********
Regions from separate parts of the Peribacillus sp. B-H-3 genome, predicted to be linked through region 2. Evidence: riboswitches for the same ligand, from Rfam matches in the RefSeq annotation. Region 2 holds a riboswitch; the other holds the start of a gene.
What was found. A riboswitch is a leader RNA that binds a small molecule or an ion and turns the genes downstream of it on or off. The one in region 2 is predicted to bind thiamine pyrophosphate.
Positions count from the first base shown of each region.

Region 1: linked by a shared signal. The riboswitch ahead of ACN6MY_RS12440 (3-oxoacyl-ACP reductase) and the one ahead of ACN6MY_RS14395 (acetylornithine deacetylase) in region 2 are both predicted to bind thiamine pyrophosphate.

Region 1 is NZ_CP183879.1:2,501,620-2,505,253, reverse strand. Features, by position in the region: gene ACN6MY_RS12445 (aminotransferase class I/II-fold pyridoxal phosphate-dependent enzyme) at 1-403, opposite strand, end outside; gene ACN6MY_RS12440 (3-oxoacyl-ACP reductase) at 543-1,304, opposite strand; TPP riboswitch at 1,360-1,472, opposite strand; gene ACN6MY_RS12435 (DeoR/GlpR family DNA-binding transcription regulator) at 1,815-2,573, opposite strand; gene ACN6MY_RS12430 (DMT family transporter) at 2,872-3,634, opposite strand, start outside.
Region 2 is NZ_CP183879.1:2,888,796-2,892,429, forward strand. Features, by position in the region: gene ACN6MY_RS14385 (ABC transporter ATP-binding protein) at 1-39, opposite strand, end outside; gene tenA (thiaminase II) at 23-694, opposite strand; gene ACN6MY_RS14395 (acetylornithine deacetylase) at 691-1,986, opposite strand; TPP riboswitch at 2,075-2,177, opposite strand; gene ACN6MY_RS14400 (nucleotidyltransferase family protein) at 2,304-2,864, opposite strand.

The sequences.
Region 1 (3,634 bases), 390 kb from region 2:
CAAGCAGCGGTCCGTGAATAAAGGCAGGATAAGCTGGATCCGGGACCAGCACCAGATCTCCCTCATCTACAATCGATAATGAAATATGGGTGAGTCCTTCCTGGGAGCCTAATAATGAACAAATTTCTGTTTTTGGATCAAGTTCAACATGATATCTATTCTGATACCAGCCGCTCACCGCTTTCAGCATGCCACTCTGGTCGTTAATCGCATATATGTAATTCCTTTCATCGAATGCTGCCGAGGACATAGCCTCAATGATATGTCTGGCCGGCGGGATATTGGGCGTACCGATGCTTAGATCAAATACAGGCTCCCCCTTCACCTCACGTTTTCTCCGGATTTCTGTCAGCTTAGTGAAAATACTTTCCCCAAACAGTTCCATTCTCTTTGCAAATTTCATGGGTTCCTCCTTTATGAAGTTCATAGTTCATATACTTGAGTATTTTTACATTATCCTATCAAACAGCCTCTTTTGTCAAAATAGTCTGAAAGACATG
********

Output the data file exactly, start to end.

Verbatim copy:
Regions from separate parts of the Peribacillus sp. B-H-3 genome, predicted to be linked through region 2. Evidence: riboswitches for the same ligand, from Rfam matches in the RefSeq annotation. Region 2 holds a riboswitch; the other holds the start of a gene.
What was found. A riboswitch is a leader RNA that binds a small molecule or an ion and turns the genes downstream of it on or off. The one in region 2 is predicted to bind thiamine pyrophosphate.
Positions count from the first base shown of each region.

Region 1: linked by a shared signal. The riboswitch ahead of ACN6MY_RS12440 (3-oxoacyl-ACP reductase) and the one ahead of ACN6MY_RS14395 (acetylornithine deacetylase) in region 2 are both predicted to bind thiamine pyrophosphate.

Region 1 is NZ_CP183879.1:2,501,620-2,505,253, reverse strand. Features, by position in the region: gene ACN6MY_RS12445 (aminotransferase class I/II-fold pyridoxal phosphate-dependent enzyme) at 1-403, opposite strand, end outside; gene ACN6MY_RS12440 (3-oxoacyl-ACP reductase) at 543-1,304, opposite strand; TPP riboswitch at 1,360-1,472, opposite strand; gene ACN6MY_RS12435 (DeoR/GlpR family DNA-binding transcription regulator) at 1,815-2,573, opposite strand; gene ACN6MY_RS12430 (DMT family transporter) at 2,872-3,634, opposite strand, start outside.
Region 2 is NZ_CP183879.1:2,888,796-2,892,429, forward strand. Features, by position in the region: gene ACN6MY_RS14385 (ABC transporter ATP-binding protein) at 1-39, opposite strand, end outside; gene tenA (thiaminase II) at 23-694, opposite strand; gene ACN6MY_RS14395 (acetylornithine deacetylase) at 691-1,986, opposite strand; TPP riboswitch at 2,075-2,177, opposite strand; gene ACN6MY_RS14400 (nucleotidyltransferase family protein) at 2,304-2,864, opposite strand.

The sequences.
Region 1 (3,634 bases), 390 kb from region 2:
CAAGCAGCGGTCCGTGAATAAAGGCAGGATAAGCTGGATCCGGGACCAGCACCAGATCTCCCTCATCTACAATCGATAATGAAATATGGGTGAGTCCTTCCTGGGAGCCTAATAATGAACAAATTTCTGTTTTTGGATCAAGTTCAACATGATATCTATTCTGATACCAGCCGCTCACCGCTTTCAGCATGCCACTCTGGTCGTTAATCGCATATATGTAATTCCTTTCATCGAATGCTGCCGAGGACATAGCCTCAATGATATGTCTGGCCGGCGGGATATTGGGCGTACCGATGCTTAGATCAAATACAGGCTCCCCCTTCACCTCACGTTTTCTCCGGATTTCTGTCAGCTTAGTGAAAATACTTTCCCCAAACAGTTCCATTCTCTTTGCAAATTTCATGGGTTCCTCCTTTATGAAGTTCATAGTTCATATACTTGAGTATTTTTACATTATCCTATCAAACAGCCTCTTTTGTCAAAATAGTCTGAAAGACATG